The heart of the Greater Plutonio subsea system is the longest single riser tower system of its kind in the world. At 1,258 m, it connects the FPSO to a network of subsea flowline and control systems that include 150 km of flowlines, nine manifolds and 110 km of instrument and control umbilicals. Many components of the subsea systems, including the riser tower, were constructed and assembled in Angola, including six of the subsea manifolds, along with the worlds largest CALM (Catenary Anchor Leg Mooring) offloading buoy and the first-ever Angolan assembled and tested subsea trees.

Many Angolan technicians and engineers, whose numbers will continually increase over the next several years, have been trained to operate and support the Greater Plutonio development area in an ongoing five-year development program.

Commenting on the news, BP chief executive Tony Hayward described the start of production from the first BP operated development offshore Angola as “a further significant step in the steady build-up of oil and gas output from new projects due on stream this year and next.”

Breakthrough Performance Center offers forum to test newest innovations

Schlumberger has opened the Breakthrough Performance Center, Innovation Lab and Executive Briefing Center in Houston to showcase, create and test the latest digital technology innovations in the oil and gas industry.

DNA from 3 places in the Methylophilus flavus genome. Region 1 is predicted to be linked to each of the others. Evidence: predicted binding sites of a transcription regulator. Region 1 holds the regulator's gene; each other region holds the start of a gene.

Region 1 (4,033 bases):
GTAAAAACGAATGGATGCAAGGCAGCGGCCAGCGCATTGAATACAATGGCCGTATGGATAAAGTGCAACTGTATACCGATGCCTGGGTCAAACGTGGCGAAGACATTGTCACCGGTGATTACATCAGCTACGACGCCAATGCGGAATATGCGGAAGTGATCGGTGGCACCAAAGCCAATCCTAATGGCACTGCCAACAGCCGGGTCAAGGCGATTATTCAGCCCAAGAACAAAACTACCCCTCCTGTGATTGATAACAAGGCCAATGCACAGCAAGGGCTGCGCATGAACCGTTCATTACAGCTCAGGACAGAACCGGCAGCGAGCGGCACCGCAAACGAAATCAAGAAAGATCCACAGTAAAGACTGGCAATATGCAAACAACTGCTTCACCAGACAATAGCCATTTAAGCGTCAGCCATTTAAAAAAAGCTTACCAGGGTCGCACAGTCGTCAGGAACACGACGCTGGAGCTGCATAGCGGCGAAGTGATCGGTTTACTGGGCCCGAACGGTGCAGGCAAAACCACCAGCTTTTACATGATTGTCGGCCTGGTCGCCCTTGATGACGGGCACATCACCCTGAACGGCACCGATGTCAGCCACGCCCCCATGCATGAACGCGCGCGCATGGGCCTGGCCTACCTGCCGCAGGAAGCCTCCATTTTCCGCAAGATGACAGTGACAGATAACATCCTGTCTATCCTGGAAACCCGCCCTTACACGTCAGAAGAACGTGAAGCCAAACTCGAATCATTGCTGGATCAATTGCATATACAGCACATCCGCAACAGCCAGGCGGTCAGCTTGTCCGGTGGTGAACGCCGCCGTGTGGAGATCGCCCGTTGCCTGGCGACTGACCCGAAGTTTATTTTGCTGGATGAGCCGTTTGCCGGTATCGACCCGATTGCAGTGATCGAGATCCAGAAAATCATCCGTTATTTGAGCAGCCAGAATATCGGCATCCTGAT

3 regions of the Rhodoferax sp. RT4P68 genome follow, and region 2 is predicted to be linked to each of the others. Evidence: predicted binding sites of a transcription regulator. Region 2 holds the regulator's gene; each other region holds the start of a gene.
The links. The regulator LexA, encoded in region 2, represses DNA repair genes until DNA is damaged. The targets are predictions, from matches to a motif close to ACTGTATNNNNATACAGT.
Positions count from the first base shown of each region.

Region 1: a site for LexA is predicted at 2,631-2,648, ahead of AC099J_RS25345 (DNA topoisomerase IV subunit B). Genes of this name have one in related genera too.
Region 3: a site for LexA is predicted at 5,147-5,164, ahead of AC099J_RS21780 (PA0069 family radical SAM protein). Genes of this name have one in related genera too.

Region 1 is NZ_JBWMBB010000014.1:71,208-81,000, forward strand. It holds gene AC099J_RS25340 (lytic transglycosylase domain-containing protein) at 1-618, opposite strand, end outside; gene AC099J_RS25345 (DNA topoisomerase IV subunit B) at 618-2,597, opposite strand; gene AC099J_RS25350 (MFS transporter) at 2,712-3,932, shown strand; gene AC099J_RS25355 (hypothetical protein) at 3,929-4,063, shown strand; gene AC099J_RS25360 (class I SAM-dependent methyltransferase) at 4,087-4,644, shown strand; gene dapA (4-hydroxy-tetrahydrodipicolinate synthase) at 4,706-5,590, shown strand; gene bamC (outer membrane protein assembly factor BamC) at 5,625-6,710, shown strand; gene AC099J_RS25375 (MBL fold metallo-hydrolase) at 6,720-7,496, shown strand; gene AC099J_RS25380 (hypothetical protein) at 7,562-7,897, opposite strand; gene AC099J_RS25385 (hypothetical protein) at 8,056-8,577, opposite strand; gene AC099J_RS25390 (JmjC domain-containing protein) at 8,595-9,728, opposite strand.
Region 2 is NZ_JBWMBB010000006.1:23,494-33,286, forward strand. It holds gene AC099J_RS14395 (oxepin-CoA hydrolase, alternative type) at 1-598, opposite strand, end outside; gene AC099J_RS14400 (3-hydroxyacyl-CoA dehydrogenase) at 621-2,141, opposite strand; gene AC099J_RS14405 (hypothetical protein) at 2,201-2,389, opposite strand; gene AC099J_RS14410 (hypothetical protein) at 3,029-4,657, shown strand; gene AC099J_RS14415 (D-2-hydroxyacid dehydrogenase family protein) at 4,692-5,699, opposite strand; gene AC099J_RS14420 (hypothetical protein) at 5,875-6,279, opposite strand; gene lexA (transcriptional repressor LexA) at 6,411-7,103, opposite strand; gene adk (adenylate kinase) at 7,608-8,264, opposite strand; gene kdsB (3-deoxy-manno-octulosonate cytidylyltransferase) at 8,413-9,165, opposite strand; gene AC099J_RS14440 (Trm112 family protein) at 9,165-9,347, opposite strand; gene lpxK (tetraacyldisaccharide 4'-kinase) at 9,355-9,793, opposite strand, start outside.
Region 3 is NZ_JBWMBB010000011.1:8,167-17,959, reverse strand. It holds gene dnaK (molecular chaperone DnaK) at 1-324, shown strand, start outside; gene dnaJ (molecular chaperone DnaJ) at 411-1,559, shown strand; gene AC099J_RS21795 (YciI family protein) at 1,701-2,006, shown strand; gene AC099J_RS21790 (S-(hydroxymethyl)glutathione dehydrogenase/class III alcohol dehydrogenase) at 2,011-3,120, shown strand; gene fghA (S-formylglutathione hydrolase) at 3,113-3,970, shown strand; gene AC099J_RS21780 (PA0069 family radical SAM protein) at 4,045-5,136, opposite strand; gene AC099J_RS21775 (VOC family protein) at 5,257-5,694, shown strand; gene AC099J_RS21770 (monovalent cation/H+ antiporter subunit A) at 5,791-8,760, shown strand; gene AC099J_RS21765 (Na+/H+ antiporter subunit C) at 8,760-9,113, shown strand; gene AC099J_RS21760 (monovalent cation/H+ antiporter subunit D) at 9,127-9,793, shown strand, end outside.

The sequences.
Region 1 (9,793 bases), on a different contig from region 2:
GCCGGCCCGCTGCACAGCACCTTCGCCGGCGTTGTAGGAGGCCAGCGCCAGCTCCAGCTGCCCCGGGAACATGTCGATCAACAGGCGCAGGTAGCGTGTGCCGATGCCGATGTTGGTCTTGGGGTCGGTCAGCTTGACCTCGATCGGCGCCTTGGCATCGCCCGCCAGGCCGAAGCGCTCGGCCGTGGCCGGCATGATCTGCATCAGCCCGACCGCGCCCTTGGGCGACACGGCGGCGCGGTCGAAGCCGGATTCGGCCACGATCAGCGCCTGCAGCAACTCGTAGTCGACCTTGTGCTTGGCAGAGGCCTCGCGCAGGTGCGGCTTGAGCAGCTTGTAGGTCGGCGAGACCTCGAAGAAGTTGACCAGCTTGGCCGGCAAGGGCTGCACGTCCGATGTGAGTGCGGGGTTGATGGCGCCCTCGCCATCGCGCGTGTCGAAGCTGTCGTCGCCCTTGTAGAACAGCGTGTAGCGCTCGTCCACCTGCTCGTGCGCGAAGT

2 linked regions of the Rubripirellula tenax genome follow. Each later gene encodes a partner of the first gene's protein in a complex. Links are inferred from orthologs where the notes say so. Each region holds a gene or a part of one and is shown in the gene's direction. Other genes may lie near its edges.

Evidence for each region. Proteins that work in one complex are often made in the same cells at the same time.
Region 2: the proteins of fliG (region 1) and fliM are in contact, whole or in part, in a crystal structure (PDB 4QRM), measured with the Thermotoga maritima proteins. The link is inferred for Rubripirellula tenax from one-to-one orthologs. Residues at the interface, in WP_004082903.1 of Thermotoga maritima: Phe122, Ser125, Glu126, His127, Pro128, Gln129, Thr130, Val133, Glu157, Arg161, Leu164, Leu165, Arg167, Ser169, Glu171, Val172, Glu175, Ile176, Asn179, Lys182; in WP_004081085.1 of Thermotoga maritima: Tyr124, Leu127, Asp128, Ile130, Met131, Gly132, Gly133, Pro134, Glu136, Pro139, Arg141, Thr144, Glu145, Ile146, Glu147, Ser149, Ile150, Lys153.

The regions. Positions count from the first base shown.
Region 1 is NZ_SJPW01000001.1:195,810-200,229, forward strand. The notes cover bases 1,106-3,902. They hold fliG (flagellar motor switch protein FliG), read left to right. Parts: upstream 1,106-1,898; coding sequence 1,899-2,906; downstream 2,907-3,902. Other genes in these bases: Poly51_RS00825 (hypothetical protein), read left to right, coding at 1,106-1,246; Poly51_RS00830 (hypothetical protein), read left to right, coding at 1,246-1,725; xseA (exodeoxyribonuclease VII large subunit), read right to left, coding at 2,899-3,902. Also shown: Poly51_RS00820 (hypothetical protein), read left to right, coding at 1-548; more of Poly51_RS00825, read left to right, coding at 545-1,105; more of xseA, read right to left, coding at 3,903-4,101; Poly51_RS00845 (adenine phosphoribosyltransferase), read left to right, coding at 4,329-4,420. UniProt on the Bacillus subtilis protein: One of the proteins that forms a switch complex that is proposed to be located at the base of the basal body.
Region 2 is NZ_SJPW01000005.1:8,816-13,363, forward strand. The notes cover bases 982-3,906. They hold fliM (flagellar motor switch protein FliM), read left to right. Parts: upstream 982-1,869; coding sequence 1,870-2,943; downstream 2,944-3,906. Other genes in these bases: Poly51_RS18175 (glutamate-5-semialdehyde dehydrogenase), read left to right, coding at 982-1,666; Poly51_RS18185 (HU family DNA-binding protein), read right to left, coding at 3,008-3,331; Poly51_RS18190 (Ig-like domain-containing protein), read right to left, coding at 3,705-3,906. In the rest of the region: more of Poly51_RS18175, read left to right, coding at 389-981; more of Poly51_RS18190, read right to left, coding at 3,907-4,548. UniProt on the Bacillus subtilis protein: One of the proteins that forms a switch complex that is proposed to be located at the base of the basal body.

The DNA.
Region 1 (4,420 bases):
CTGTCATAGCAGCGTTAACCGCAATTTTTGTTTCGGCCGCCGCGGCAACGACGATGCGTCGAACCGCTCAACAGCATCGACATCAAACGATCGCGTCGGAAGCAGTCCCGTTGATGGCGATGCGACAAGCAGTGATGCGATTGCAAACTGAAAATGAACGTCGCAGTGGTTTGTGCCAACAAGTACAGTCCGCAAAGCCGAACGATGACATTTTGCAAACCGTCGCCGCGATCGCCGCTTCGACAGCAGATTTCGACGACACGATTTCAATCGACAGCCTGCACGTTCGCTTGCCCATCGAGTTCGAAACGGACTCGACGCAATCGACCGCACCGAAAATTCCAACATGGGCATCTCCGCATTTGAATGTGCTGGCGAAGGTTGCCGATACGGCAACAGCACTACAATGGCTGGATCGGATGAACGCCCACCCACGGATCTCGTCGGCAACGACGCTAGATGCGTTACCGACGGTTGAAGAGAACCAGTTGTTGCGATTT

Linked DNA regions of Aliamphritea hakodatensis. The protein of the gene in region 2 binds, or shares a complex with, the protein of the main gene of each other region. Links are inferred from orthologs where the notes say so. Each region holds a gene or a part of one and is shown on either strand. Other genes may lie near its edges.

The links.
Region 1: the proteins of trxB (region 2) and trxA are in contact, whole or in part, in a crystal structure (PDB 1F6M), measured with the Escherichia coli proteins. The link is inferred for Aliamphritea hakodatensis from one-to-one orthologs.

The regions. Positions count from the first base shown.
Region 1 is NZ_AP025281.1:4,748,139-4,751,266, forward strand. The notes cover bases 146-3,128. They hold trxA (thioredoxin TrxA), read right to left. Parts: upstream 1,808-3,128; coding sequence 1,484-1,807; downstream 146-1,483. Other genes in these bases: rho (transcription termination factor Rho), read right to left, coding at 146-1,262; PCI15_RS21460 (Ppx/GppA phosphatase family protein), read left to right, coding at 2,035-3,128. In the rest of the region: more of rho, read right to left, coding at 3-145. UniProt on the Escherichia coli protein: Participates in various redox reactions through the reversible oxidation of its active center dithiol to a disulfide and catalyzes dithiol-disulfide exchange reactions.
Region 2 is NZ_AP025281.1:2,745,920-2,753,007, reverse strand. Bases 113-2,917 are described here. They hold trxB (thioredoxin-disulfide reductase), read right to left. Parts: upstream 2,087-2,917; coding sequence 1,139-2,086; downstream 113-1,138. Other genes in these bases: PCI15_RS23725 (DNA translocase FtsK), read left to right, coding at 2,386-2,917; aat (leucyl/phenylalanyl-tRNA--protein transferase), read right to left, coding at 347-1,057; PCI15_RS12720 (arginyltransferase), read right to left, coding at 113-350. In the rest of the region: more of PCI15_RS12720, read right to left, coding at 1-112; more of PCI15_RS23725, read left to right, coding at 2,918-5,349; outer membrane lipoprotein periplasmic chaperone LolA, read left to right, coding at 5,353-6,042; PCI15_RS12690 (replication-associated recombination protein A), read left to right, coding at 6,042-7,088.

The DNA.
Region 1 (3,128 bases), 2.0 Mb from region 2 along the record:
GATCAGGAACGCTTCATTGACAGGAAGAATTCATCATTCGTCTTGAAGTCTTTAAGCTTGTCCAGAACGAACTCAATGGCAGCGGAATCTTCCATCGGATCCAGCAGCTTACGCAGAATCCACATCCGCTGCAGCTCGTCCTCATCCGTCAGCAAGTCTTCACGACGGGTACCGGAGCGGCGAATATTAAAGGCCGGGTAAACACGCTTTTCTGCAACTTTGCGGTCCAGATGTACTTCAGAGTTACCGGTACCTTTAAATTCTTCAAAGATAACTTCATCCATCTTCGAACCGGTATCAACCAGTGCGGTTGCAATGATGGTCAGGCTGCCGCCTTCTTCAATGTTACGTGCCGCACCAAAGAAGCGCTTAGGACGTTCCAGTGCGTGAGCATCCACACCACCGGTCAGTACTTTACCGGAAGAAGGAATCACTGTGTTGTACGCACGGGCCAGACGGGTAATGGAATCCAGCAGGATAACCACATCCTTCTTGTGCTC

Schlumberger Information Solutions (SIS) is collaborating with technology leaders — Barco, Dell, HP, IBM, Intel, Microsoft, NetApp, NVIDIA, Panoram Technologies and The Whitlock Group — to make the Breakthrough Performance Center the industry leader in next-generation E&P technologies. It offers the industry’s first Innovation Lab, a collaborative environment to create and test solutions integrating technologies and services.

“The Innovation Lab is a venue where we can work collaboratively with our customers and industry experts to pioneer ground-breaking solutions to solve the tough challenges of exploring and producing increasingly complex reservoirs,” said Olivier Le Peuch, SIS president.

The variety of advanced technologies available for solution development in the center highlights its open and collaborative approach. Regularly scheduled briefings are planned in the coming months. Clients will learn from industry and company experts how they can use the latest SIS solutions to solve the problems associated with complex reservoirs, challenging operational environments and increasingly sophisticated geoscience and engineering workflows.